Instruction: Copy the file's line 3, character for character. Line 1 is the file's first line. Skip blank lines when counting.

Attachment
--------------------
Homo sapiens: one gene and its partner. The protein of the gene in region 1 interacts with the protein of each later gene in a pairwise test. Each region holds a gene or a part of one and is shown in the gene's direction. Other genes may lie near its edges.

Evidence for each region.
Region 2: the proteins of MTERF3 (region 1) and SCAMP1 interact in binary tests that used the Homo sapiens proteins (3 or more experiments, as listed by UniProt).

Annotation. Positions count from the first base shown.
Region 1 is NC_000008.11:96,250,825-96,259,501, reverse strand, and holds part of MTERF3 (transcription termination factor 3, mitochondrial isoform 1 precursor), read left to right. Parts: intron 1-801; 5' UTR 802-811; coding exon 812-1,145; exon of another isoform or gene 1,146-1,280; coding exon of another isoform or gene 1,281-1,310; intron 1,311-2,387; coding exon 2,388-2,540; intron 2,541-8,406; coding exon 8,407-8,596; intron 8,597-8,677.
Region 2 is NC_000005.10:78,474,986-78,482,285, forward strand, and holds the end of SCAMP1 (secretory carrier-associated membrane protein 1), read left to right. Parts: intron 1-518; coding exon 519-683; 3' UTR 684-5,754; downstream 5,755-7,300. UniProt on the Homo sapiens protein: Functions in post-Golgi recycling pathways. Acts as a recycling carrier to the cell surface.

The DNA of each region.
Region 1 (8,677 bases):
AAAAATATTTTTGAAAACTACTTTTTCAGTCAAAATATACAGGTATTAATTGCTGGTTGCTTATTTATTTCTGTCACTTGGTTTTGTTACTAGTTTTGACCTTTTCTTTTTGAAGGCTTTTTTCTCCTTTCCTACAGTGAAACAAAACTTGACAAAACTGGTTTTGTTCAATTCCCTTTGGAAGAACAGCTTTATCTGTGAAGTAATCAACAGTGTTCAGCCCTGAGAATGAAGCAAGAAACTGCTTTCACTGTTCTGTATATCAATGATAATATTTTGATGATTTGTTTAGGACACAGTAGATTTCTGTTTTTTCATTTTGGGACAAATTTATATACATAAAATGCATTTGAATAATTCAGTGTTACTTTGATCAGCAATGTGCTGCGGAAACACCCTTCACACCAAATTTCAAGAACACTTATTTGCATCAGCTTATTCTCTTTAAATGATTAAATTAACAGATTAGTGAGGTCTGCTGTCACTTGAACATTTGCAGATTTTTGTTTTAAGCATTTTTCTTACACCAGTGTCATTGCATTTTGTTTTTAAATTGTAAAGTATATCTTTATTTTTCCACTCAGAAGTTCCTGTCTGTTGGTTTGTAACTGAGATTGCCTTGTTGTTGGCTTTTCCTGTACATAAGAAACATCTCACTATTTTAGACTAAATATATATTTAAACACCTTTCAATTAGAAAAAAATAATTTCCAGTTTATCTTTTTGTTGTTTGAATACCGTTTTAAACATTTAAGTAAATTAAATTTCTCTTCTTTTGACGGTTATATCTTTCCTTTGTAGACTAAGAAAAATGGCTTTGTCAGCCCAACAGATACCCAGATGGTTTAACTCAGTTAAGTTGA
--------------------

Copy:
Region 2: the proteins of MTERF3 (region 1) and SCAMP1 interact in binary tests that used the Homo sapiens proteins (3 or more experiments, as listed by UniProt).